In an effort to stop the financial hemorrhage, Hafeez said the airline is restructuring with a business plan that will eventually reduce the numbers of employees to 7,000 and increase the numbers of aircraft to 45. Nearly 3,500 employees will be laid off through early retirement and attrition, said Hafeez,
The government has so far not said whether the pilot and co-pilot of the doomed Karachi flight had tainted licenses. Pakistani investigators have said human error was behind the crash.

Pakistan begins anti-polio campaign amid steady decline in coronavirus cases

Updated 35 min 52 sec ago

Pakistan begins anti-polio campaign amid steady decline in coronavirus cases

  • 34 million children under the age of five will be vaccinated in 130 districts across the country in August
  • Pakistan's anti-polio efforts were halted in March and resumed only last month amid a decline in infections and fatalities from COVID-19

ISLAMABAD: Pakistani health officials over the weekend launched a seven-day vaccination campaign against polio in efforts to eliminate the disease amid a steady decline in coronavirus cases, which had recently overwhelmed the country’s health system.

During the week-long drive, Pakistan Polio Eradication Program aims to vaccinate 34 million children under the age of five in 130 districts. The country's efforts against polio were halted in March and resumed only last month as the COVID-19 infection started to decrease. On Saturday, Pakistan reported only nine new deaths from the virus. The country's total COVID-19 tally was 288,047, with 6,162 related deaths as of Saturday evening.

The anti-polio campaign started on Thursday in Khyber Pakhtunkhwa and was launched on Saturday in Punjab and Sindh. On Monday, vaccination will begin in Balochistan and Azad Jammu and Kashmir.

A health worker gives a polio vaccine to a baby girl at a slum area in Lahore on Aug. 15, 2020. (AP)

“The August campaign is much bigger than the last campaign held in July, we are hoping to reach many more vulnerable children. I was encouraged with the success of our last campaign, particularly how parents cooperated with vaccinators despite the COVID-19 environment, and how our vaccinators followed the COVID-19 safety precautions they were trained on," Dr. Rana Safdar, who heads the government's polio program, said as this month's mass vaccination commenced.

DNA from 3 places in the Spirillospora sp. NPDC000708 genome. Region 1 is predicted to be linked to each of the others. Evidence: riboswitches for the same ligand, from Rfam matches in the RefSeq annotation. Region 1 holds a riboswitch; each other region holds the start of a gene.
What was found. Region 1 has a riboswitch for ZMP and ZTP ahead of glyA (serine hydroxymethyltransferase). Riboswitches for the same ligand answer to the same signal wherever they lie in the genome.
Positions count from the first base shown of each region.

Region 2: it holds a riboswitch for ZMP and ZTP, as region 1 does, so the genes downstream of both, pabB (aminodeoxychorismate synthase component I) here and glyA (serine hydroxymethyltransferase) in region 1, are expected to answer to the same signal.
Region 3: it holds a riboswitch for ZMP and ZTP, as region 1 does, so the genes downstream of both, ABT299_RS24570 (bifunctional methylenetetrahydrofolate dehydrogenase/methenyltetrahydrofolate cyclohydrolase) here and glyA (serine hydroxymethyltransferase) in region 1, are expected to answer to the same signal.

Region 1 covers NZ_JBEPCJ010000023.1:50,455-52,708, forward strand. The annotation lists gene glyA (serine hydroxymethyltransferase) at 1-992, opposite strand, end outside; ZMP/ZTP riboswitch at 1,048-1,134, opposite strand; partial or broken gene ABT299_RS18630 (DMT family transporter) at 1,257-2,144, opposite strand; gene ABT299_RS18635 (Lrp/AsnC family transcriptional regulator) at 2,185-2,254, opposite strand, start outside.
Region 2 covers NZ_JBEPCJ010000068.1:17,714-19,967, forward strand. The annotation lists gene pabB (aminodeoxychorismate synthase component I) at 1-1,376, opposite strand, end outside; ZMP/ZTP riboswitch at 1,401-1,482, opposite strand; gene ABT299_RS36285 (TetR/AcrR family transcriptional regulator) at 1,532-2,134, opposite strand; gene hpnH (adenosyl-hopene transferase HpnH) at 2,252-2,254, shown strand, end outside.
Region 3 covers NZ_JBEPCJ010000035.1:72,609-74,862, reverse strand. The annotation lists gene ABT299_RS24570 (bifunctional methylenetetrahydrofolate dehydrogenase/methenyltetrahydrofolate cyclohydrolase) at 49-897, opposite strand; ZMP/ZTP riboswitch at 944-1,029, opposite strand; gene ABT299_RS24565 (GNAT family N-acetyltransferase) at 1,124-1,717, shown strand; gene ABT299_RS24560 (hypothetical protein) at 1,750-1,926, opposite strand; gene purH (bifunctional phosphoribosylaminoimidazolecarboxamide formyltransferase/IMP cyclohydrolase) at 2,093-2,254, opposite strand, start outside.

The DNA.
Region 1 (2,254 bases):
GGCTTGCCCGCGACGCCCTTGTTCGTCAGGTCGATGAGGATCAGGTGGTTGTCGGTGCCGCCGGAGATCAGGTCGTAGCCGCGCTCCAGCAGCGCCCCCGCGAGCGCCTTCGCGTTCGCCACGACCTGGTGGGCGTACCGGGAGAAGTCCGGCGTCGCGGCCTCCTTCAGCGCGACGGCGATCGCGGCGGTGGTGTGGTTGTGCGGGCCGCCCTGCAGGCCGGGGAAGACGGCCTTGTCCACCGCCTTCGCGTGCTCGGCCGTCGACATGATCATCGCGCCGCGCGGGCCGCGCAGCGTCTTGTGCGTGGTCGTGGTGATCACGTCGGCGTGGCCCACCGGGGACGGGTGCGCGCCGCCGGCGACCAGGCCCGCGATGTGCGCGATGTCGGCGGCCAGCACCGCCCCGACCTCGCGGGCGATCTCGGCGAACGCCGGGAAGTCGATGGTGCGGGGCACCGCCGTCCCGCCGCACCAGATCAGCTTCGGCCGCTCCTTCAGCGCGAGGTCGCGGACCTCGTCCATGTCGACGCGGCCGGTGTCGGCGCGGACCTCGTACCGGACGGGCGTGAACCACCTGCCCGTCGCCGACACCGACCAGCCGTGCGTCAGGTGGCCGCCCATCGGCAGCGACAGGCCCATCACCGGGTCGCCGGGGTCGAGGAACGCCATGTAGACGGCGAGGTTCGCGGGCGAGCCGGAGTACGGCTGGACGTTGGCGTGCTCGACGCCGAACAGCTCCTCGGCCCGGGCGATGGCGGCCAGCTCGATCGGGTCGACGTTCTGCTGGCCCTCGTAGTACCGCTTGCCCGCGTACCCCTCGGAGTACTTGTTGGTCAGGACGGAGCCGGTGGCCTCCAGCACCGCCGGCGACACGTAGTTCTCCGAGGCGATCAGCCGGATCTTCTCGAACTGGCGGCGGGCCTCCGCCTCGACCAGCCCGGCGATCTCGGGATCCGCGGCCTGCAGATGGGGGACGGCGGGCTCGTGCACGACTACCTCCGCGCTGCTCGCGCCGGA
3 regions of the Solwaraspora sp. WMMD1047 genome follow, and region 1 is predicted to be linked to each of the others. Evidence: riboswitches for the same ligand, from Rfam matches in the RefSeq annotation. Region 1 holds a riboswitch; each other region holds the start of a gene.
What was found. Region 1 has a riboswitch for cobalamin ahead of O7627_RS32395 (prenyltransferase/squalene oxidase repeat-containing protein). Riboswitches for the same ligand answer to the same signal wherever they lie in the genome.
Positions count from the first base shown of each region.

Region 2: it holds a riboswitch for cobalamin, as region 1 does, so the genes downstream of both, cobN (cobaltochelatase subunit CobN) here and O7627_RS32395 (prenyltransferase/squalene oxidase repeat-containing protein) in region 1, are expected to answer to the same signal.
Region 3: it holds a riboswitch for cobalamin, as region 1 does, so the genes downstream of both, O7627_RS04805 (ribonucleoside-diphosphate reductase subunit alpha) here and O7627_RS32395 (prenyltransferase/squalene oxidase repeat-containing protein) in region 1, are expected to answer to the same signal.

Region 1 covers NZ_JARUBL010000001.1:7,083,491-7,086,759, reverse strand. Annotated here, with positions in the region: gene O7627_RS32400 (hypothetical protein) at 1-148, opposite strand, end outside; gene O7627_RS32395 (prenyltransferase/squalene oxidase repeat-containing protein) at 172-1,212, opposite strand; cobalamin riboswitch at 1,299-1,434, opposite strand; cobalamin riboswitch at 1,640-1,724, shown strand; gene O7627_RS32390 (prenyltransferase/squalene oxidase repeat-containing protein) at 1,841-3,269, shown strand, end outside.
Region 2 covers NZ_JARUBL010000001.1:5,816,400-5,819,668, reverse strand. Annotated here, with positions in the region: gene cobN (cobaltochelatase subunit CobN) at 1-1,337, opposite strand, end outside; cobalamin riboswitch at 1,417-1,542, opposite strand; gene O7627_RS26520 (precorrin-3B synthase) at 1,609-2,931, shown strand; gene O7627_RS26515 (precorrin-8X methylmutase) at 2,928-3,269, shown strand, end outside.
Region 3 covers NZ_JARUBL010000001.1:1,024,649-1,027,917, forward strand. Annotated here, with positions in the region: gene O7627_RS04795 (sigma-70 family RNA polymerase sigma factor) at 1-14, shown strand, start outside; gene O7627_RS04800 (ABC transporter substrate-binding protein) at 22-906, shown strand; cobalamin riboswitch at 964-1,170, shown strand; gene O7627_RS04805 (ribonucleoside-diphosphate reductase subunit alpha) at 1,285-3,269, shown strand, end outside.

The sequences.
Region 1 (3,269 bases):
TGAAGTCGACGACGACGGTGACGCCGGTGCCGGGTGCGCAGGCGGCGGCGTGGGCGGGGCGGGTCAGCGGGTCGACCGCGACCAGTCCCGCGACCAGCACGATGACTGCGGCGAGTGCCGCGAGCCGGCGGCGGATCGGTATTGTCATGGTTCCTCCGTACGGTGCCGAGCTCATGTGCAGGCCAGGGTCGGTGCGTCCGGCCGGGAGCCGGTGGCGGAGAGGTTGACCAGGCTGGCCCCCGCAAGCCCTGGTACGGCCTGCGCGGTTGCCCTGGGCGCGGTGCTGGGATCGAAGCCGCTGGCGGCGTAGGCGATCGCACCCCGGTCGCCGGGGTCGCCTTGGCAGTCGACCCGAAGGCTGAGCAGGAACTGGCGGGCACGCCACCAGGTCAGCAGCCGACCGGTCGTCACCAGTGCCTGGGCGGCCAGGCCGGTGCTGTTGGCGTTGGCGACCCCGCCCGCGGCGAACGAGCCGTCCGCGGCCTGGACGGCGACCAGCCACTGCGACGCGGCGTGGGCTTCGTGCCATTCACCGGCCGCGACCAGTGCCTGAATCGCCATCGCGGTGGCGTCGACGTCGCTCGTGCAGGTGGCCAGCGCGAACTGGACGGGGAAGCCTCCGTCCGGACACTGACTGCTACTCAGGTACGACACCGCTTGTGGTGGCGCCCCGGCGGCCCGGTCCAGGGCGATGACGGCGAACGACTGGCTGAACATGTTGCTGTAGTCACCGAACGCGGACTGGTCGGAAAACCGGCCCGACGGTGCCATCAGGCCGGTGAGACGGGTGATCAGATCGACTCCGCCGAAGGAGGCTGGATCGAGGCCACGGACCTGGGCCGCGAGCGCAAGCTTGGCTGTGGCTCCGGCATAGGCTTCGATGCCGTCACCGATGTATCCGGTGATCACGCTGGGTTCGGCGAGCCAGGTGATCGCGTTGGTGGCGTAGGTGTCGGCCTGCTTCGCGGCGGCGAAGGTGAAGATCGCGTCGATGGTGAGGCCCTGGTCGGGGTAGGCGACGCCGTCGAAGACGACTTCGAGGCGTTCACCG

He added that similar campaigns against polio will be launched in October, November and December.

Dr. Faisal Sultan, the prime minister's special assistant on public health, expressed hope that parents "will continue to realize the importance of vaccinating their children during this campaign in August and help our nation ultimately end the threat of polio." 

"It is imperative that Pakistan continues its fight against polio with an already accessible, safe and widely used vaccine that has saved countless children from polio worldwide," he said.

A health worker gives a polio vaccine to a child at a slum area in Lahore on Aug. 15, 2020. (AP)

Pakistan, Afghanistan and Nigeria are the three countries in the world where polio — a disabling and life-threatening disease caused by the polio virus — is still endemic. Since January, Pakistan has reported about 100 new polio cases in various parts of the country.

Polio is a highly infectious disease mainly affecting children under the age of five years. It invades the nervous system and can cause paralysis or even death. While there is no cure for polio, vaccination is the most effective way to protect children from the disease.